Design, UI, UX, Insights, Inspiration

20 Best Figma Fonts for Modern UI Design

Google Fonts Combinations and Custom Fonts for your Next Figma Project

If you’re looking for the best Figma fonts to sparkle your next UI/UX design in 2023, you’ve come to the right place.

One of the most important tasks for UI/UX designers is selecting the right font as it affects not only the macro visual style of your design but also has a direct impact on the user experience. Here’s why:

  • The right font makes engagement simple with higher readability and legibility.
  • Good fonts improve UI because they affect how your apps feel.
  • A good personality provides a good first impression, and fonts have personalities.

With this in mind, we made a list of the best Figma fonts and font combinations you can use in 2023 and beyond. Without further ado, let us get started.


What are the Best Figma Fonts for Modern UI Design?

It can be difficult to choose the ideal UI font for your website or app. On the one hand, you want user interface fonts that are memorable and consistent with your brand. On the other hand, you also want a typeface that is readable, effective, and mobile-friendly to perform the best across all platforms and screen sizes.

The good news is, we’re going to look through the best Figma fonts to bet on for your designs. All fonts in the selection are readable, efficient, and mobile-friendly. And the best part, most of them are free to use.

Starting with open-source fonts, you don’t need a huge font collection with hundreds of high-end typefaces to make ground-breaking designs. So here is our selection of the top Figma fonts for a modern UI design.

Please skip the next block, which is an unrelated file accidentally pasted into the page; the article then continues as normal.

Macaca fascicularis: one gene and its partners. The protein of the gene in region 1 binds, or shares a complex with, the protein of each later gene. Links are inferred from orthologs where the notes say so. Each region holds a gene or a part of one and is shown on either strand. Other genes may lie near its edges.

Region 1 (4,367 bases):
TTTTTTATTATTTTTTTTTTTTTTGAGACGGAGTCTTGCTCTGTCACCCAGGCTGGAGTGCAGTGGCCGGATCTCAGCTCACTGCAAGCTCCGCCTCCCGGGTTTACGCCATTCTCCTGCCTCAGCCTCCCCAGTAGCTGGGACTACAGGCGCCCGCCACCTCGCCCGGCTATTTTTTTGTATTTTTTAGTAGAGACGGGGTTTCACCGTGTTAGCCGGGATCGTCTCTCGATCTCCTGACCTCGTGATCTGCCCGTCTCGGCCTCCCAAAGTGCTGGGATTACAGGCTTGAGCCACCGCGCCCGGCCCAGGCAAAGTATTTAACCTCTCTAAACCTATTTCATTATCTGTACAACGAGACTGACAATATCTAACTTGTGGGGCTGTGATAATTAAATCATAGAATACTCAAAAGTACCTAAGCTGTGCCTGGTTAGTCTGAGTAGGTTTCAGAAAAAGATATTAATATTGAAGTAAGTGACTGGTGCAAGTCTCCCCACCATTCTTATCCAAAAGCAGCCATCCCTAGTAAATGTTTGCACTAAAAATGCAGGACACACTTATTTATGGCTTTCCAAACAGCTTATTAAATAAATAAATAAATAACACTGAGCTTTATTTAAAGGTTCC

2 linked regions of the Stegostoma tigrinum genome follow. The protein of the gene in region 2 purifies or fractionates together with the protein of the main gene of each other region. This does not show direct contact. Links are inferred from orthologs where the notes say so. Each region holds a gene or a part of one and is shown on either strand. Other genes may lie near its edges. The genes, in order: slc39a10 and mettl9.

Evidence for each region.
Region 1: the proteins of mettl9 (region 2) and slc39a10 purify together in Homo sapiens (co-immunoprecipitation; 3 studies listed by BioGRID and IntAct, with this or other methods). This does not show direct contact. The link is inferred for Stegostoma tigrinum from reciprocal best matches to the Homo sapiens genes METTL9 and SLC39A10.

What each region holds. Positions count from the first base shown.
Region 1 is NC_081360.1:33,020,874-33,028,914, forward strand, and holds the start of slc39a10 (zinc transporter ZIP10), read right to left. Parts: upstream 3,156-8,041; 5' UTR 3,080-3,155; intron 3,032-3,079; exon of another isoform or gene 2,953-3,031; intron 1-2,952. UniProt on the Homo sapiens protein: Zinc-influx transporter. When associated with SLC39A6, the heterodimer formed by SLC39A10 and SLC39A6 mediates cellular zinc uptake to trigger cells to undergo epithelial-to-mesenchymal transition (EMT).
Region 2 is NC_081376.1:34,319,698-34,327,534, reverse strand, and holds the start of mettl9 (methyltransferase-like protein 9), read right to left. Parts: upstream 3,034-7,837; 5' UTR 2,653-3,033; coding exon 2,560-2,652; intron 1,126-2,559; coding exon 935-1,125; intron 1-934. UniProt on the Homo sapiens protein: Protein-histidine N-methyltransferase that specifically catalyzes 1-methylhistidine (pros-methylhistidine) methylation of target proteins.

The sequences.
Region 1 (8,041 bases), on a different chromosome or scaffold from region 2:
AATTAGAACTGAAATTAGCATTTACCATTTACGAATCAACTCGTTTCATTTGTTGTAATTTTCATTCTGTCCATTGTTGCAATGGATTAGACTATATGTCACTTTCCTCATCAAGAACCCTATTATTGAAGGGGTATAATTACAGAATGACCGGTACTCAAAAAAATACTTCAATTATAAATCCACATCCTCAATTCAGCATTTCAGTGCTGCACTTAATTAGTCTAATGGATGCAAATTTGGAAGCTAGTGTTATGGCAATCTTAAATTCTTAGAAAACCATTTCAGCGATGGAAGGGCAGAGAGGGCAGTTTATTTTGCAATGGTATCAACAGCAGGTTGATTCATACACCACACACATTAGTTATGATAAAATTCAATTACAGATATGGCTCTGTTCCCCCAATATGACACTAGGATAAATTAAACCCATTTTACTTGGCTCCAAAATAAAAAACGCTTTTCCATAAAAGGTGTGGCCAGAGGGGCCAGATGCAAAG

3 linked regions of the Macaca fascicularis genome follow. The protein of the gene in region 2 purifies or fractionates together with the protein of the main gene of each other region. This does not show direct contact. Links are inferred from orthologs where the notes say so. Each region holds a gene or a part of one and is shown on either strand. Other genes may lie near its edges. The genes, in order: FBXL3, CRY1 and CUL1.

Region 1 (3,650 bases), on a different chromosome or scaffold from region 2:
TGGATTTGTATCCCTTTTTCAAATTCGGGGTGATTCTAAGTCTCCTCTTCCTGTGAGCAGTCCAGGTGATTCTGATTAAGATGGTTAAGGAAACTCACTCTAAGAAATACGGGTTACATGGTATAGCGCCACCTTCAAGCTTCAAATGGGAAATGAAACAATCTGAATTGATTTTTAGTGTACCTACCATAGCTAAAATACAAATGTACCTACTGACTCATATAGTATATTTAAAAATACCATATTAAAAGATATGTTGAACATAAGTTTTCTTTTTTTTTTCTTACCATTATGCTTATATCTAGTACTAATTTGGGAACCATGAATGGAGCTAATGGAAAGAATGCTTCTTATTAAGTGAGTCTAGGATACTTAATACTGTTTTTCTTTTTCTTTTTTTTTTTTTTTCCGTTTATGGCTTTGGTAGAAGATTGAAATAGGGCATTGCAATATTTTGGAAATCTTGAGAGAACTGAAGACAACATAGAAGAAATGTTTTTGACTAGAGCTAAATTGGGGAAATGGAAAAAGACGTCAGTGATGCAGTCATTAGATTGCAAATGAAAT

Montagu Slab

Florian Karsten created the slab-serif display typeface known as Montagu Slab. The typeface is a changeable font with a weight and optical size axis that is inspired by classic styles from the 19th century.

The optical size axis, which regulates x-height, spacing, contrast, and aperture, offers a variety of options for longer text to a tight and high contrast display variant with noticeable upturned tails.


Ubuntu Pairings

Ubuntu is a sans-serif humanist typeface built on OpenType. It was created and first made available in Ubuntu 10.10 as the operating system’s default font. The typeface’s spacing and kerning were optimized for body copy sizes in order to ensure readability on desktop and mobile screens.

The Ubuntu font family combines perfectly with Lora, Kreon, Rokkit, Cabin, Source Sans Pro, and Prompt.


Monospace Pairings

If you want to create a more vintage feel, monospace fonts are simply fantastic. They are suitable for game design, portfolio design, and landing pages. Here we have an excellent resource with a variety of pairing possibilities that you can modify and tailor. You can also get a precise preview of how certain combinations will look.



  • Font: Montserrat
  • Type: Sans-serif
  • Library: Google Fonts

The Sans-serif typeface Montserrat Font is regarded as another attractive and worthwhile Sans-serif family. It excels in a variety of settings, including body text, headings, and logos. Montserrat is a well-liked option for many design projects thanks to its simple, geometric shape and high legibility. It supports a broad variety of languages and its adaptability is increased by the variety of weights it offers, from thin to black.


Playfair Display